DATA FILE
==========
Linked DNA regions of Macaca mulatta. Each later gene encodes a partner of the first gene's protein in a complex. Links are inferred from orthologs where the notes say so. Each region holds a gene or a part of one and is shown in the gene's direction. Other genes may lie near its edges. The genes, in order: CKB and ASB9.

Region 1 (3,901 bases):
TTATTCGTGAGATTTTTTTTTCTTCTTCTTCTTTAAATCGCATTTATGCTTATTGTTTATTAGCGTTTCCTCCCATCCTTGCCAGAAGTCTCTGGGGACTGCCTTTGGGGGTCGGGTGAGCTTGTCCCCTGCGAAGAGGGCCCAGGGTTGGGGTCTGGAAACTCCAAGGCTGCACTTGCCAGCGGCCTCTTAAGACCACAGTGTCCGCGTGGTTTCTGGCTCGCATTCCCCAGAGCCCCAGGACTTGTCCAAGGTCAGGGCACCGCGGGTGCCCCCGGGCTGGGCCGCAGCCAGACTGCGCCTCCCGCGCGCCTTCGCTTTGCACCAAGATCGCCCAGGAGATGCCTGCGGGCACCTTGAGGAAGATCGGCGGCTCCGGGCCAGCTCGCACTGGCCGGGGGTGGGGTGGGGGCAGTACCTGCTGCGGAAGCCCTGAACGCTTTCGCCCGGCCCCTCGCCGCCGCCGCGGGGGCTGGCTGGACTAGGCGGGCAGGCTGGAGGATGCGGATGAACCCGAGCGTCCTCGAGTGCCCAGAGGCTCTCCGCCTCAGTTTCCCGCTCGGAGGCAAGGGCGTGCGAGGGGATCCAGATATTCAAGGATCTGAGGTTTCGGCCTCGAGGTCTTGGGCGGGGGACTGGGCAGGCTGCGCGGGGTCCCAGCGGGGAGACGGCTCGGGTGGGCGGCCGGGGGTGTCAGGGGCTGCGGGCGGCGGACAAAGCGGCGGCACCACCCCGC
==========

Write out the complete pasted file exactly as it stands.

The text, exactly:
Linked DNA regions of Macaca mulatta. Each later gene encodes a partner of the first gene's protein in a complex. Links are inferred from orthologs where the notes say so. Each region holds a gene or a part of one and is shown in the gene's direction. Other genes may lie near its edges. The genes, in order: CKB and ASB9.

Region 1 (3,901 bases):
TTATTCGTGAGATTTTTTTTTCTTCTTCTTCTTTAAATCGCATTTATGCTTATTGTTTATTAGCGTTTCCTCCCATCCTTGCCAGAAGTCTCTGGGGACTGCCTTTGGGGGTCGGGTGAGCTTGTCCCCTGCGAAGAGGGCCCAGGGTTGGGGTCTGGAAACTCCAAGGCTGCACTTGCCAGCGGCCTCTTAAGACCACAGTGTCCGCGTGGTTTCTGGCTCGCATTCCCCAGAGCCCCAGGACTTGTCCAAGGTCAGGGCACCGCGGGTGCCCCCGGGCTGGGCCGCAGCCAGACTGCGCCTCCCGCGCGCCTTCGCTTTGCACCAAGATCGCCCAGGAGATGCCTGCGGGCACCTTGAGGAAGATCGGCGGCTCCGGGCCAGCTCGCACTGGCCGGGGGTGGGGTGGGGGCAGTACCTGCTGCGGAAGCCCTGAACGCTTTCGCCCGGCCCCTCGCCGCCGCCGCGGGGGCTGGCTGGACTAGGCGGGCAGGCTGGAGGATGCGGATGAACCCGAGCGTCCTCGAGTGCCCAGAGGCTCTCCGCCTCAGTTTCCCGCTCGGAGGCAAGGGCGTGCGAGGGGATCCAGATATTCAAGGATCTGAGGTTTCGGCCTCGAGGTCTTGGGCGGGGGACTGGGCAGGCTGCGCGGGGTCCCAGCGGGGAGACGGCTCGGGTGGGCGGCCGGGGGTGTCAGGGGCTGCGGGCGGCGGACAAAGCGGCGGCACCACCCCGC